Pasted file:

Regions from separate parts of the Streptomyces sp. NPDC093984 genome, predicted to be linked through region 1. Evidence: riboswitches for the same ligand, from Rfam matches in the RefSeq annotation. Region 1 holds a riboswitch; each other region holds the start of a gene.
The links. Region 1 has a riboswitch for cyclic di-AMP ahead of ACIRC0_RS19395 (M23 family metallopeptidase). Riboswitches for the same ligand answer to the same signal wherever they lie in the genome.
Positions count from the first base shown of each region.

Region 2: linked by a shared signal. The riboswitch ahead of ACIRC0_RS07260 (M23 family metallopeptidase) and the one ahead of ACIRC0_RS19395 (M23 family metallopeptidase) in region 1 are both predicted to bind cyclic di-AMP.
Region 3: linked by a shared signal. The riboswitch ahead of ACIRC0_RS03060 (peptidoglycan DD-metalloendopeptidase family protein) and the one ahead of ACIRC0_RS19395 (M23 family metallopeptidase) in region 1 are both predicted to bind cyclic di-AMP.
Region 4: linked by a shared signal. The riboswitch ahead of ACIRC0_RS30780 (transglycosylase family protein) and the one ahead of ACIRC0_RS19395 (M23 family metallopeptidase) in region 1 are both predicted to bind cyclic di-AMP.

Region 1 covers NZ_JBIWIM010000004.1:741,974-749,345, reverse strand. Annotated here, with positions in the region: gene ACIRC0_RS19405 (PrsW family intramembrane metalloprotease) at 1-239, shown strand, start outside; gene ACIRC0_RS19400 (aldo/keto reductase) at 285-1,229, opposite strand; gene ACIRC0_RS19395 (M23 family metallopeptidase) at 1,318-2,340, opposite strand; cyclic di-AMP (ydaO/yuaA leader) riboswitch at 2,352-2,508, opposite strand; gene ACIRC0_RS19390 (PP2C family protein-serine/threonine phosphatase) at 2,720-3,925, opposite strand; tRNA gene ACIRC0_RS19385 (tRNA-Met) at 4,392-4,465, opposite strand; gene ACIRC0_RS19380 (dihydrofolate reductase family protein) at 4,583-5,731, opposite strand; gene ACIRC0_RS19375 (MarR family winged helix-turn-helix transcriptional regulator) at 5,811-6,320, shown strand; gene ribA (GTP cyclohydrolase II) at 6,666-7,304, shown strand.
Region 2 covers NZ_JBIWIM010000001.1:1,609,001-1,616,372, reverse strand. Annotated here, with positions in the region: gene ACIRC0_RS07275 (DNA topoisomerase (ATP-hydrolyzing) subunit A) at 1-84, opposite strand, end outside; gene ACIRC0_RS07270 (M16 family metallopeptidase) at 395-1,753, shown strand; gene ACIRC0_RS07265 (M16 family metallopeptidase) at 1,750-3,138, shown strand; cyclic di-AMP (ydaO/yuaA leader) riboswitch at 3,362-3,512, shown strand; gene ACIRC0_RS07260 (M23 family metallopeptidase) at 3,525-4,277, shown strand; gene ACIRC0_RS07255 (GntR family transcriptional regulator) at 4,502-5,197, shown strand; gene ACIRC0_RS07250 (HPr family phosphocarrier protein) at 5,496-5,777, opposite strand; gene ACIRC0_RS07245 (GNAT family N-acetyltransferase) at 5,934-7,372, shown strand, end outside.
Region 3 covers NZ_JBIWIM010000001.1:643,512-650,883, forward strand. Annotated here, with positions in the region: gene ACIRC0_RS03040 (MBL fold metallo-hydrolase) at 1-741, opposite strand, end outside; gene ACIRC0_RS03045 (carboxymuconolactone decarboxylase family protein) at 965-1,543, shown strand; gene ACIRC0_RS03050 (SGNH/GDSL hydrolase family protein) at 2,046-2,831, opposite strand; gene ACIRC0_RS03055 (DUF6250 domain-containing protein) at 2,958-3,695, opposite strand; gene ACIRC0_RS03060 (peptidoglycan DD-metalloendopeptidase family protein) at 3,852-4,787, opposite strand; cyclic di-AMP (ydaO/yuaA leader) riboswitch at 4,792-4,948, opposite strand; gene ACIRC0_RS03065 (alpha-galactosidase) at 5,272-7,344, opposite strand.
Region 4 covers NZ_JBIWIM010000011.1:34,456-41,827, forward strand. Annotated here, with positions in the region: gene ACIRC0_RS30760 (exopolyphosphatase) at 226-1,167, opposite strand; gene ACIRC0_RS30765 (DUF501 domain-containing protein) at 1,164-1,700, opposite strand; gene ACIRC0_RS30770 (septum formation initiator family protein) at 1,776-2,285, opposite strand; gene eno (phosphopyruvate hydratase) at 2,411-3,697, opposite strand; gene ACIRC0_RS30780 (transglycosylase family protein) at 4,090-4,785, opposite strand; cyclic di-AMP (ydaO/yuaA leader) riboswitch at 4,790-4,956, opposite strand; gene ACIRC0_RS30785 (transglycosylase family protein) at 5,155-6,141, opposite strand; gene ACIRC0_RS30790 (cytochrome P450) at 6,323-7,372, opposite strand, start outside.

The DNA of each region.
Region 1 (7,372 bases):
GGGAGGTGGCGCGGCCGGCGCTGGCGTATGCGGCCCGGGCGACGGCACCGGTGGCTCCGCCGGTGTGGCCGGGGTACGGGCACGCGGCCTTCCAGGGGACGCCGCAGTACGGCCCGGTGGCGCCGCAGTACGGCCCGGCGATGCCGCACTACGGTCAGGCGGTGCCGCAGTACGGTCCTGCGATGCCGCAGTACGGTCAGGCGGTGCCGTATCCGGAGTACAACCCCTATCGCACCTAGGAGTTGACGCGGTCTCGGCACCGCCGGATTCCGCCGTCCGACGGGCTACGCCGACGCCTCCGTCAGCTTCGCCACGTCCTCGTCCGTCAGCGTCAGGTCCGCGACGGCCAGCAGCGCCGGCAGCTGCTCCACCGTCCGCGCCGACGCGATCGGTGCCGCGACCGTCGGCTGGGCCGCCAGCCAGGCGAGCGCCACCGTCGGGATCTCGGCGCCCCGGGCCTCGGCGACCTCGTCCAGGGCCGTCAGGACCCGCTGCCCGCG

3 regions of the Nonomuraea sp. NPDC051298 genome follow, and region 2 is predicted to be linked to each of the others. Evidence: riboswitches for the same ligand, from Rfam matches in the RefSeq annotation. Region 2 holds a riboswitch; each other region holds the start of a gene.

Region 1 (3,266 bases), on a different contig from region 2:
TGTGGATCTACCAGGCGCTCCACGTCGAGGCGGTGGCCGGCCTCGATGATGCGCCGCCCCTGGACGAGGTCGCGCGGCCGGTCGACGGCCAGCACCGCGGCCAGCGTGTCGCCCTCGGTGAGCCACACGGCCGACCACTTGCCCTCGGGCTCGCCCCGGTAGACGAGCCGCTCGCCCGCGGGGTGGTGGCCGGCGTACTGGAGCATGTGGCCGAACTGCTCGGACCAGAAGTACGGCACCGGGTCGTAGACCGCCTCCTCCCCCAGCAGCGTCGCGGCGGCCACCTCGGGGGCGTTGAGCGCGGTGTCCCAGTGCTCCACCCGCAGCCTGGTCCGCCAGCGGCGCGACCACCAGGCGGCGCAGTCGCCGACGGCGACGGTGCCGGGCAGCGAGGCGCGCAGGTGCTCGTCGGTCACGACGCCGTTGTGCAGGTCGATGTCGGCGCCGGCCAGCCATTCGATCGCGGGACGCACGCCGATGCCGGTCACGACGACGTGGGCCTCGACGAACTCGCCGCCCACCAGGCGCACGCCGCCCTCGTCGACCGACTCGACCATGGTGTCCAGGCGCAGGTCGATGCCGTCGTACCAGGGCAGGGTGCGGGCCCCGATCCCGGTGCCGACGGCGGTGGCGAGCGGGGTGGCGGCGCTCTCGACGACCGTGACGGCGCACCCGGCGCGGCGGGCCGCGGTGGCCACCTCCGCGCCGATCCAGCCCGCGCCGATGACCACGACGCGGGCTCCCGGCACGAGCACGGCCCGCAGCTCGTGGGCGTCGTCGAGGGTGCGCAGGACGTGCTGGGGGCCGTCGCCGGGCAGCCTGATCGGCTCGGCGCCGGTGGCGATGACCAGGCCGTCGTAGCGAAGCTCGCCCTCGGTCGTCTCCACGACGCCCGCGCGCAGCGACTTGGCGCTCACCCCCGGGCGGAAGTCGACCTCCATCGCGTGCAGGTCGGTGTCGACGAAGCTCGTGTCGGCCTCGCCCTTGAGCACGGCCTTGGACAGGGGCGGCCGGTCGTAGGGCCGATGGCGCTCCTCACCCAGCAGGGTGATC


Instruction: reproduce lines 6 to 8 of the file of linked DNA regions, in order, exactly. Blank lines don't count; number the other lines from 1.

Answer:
Region 4: linked by a shared signal. The riboswitch ahead of ACIRC0_RS30780 (transglycosylase family protein) and the one ahead of ACIRC0_RS19395 (M23 family metallopeptidase) in region 1 are both predicted to bind cyclic di-AMP.

Region 1 covers NZ_JBIWIM010000004.1:741,974-749,345, reverse strand. Annotated here, with positions in the region: gene ACIRC0_RS19405 (PrsW family intramembrane metalloprotease) at 1-239, shown strand, start outside; gene ACIRC0_RS19400 (aldo/keto reductase) at 285-1,229, opposite strand; gene ACIRC0_RS19395 (M23 family metallopeptidase) at 1,318-2,340, opposite strand; cyclic di-AMP (ydaO/yuaA leader) riboswitch at 2,352-2,508, opposite strand; gene ACIRC0_RS19390 (PP2C family protein-serine/threonine phosphatase) at 2,720-3,925, opposite strand; tRNA gene ACIRC0_RS19385 (tRNA-Met) at 4,392-4,465, opposite strand; gene ACIRC0_RS19380 (dihydrofolate reductase family protein) at 4,583-5,731, opposite strand; gene ACIRC0_RS19375 (MarR family winged helix-turn-helix transcriptional regulator) at 5,811-6,320, shown strand; gene ribA (GTP cyclohydrolase II) at 6,666-7,304, shown strand.
Region 2 covers NZ_JBIWIM010000001.1:1,609,001-1,616,372, reverse strand. Annotated here, with positions in the region: gene ACIRC0_RS07275 (DNA topoisomerase (ATP-hydrolyzing) subunit A) at 1-84, opposite strand, end outside; gene ACIRC0_RS07270 (M16 family metallopeptidase) at 395-1,753, shown strand; gene ACIRC0_RS07265 (M16 family metallopeptidase) at 1,750-3,138, shown strand; cyclic di-AMP (ydaO/yuaA leader) riboswitch at 3,362-3,512, shown strand; gene ACIRC0_RS07260 (M23 family metallopeptidase) at 3,525-4,277, shown strand; gene ACIRC0_RS07255 (GntR family transcriptional regulator) at 4,502-5,197, shown strand; gene ACIRC0_RS07250 (HPr family phosphocarrier protein) at 5,496-5,777, opposite strand; gene ACIRC0_RS07245 (GNAT family N-acetyltransferase) at 5,934-7,372, shown strand, end outside.